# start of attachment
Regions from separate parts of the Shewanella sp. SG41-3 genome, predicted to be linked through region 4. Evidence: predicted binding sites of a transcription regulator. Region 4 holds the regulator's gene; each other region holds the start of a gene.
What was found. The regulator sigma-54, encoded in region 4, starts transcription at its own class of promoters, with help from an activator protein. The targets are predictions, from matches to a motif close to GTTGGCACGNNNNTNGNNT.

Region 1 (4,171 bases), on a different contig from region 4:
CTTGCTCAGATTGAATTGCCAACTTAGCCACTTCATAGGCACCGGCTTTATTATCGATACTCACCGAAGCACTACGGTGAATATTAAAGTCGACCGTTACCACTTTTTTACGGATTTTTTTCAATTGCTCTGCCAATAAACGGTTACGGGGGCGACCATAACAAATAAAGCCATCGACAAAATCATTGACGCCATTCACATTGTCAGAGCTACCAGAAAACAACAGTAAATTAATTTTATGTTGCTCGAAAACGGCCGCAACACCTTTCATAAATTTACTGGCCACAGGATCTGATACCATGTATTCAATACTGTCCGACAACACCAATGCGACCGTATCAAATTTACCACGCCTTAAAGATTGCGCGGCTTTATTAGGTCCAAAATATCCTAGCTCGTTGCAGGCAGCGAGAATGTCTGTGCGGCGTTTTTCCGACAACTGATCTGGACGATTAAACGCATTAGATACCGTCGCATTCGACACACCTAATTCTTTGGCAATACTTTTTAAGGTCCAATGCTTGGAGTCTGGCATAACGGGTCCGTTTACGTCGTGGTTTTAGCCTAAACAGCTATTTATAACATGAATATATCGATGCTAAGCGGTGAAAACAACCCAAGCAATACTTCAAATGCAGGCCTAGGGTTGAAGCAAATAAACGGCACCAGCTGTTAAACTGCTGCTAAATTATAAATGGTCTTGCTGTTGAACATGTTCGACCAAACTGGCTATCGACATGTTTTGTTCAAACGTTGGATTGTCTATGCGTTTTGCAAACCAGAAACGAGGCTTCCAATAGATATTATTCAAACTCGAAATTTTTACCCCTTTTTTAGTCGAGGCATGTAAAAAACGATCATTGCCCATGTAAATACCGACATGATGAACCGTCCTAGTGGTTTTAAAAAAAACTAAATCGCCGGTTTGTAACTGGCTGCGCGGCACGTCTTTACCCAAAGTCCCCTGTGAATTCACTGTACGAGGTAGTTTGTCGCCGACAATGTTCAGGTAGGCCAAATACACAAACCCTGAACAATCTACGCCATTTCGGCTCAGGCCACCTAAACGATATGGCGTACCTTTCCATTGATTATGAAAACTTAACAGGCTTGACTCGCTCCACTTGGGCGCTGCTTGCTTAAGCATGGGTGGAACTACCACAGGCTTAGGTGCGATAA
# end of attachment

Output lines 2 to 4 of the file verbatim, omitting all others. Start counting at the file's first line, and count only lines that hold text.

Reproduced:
What was found. The regulator sigma-54, encoded in region 4, starts transcription at its own class of promoters, with help from an activator protein. The targets are predictions, from matches to a motif close to GTTGGCACGNNNNTNGNNT.

Region 1 (4,171 bases), on a different contig from region 4:
CTTGCTCAGATTGAATTGCCAACTTAGCCACTTCATAGGCACCGGCTTTATTATCGATACTCACCGAAGCACTACGGTGAATATTAAAGTCGACCGTTACCACTTTTTTACGGATTTTTTTCAATTGCTCTGCCAATAAACGGTTACGGGGGCGACCATAACAAATAAAGCCATCGACAAAATCATTGACGCCATTCACATTGTCAGAGCTACCAGAAAACAACAGTAAATTAATTTTATGTTGCTCGAAAACGGCCGCAACACCTTTCATAAATTTACTGGCCACAGGATCTGATACCATGTATTCAATACTGTCCGACAACACCAATGCGACCGTATCAAATTTACCACGCCTTAAAGATTGCGCGGCTTTATTAGGTCCAAAATATCCTAGCTCGTTGCAGGCAGCGAGAATGTCTGTGCGGCGTTTTTCCGACAACTGATCTGGACGATTAAACGCATTAGATACCGTCGCATTCGACACACCTAATTCTTTGGCAATACTTTTTAAGGTCCAATGCTTGGAGTCTGGCATAACGGGTCCGTTTACGTCGTGGTTTTAGCCTAAACAGCTATTTATAACATGAATATATCGATGCTAAGCGGTGAAAACAACCCAAGCAATACTTCAAATGCAGGCCTAGGGTTGAAGCAAATAAACGGCACCAGCTGTTAAACTGCTGCTAAATTATAAATGGTCTTGCTGTTGAACATGTTCGACCAAACTGGCTATCGACATGTTTTGTTCAAACGTTGGATTGTCTATGCGTTTTGCAAACCAGAAACGAGGCTTCCAATAGATATTATTCAAACTCGAAATTTTTACCCCTTTTTTAGTCGAGGCATGTAAAAAACGATCATTGCCCATGTAAATACCGACATGATGAACCGTCCTAGTGGTTTTAAAAAAAACTAAATCGCCGGTTTGTAACTGGCTGCGCGGCACGTCTTTACCCAAAGTCCCCTGTGAATTCACTGTACGAGGTAGTTTGTCGCCGACAATGTTCAGGTAGGCCAAATACACAAACCCTGAACAATCTACGCCATTTCGGCTCAGGCCACCTAAACGATATGGCGTACCTTTCCATTGATTATGAAAACTTAACAGGCTTGACTCGCTCCACTTGGGCGCTGCTTGCTTAAGCATGGGTGGAACTACCACAGGCTTAGGTGCGATAA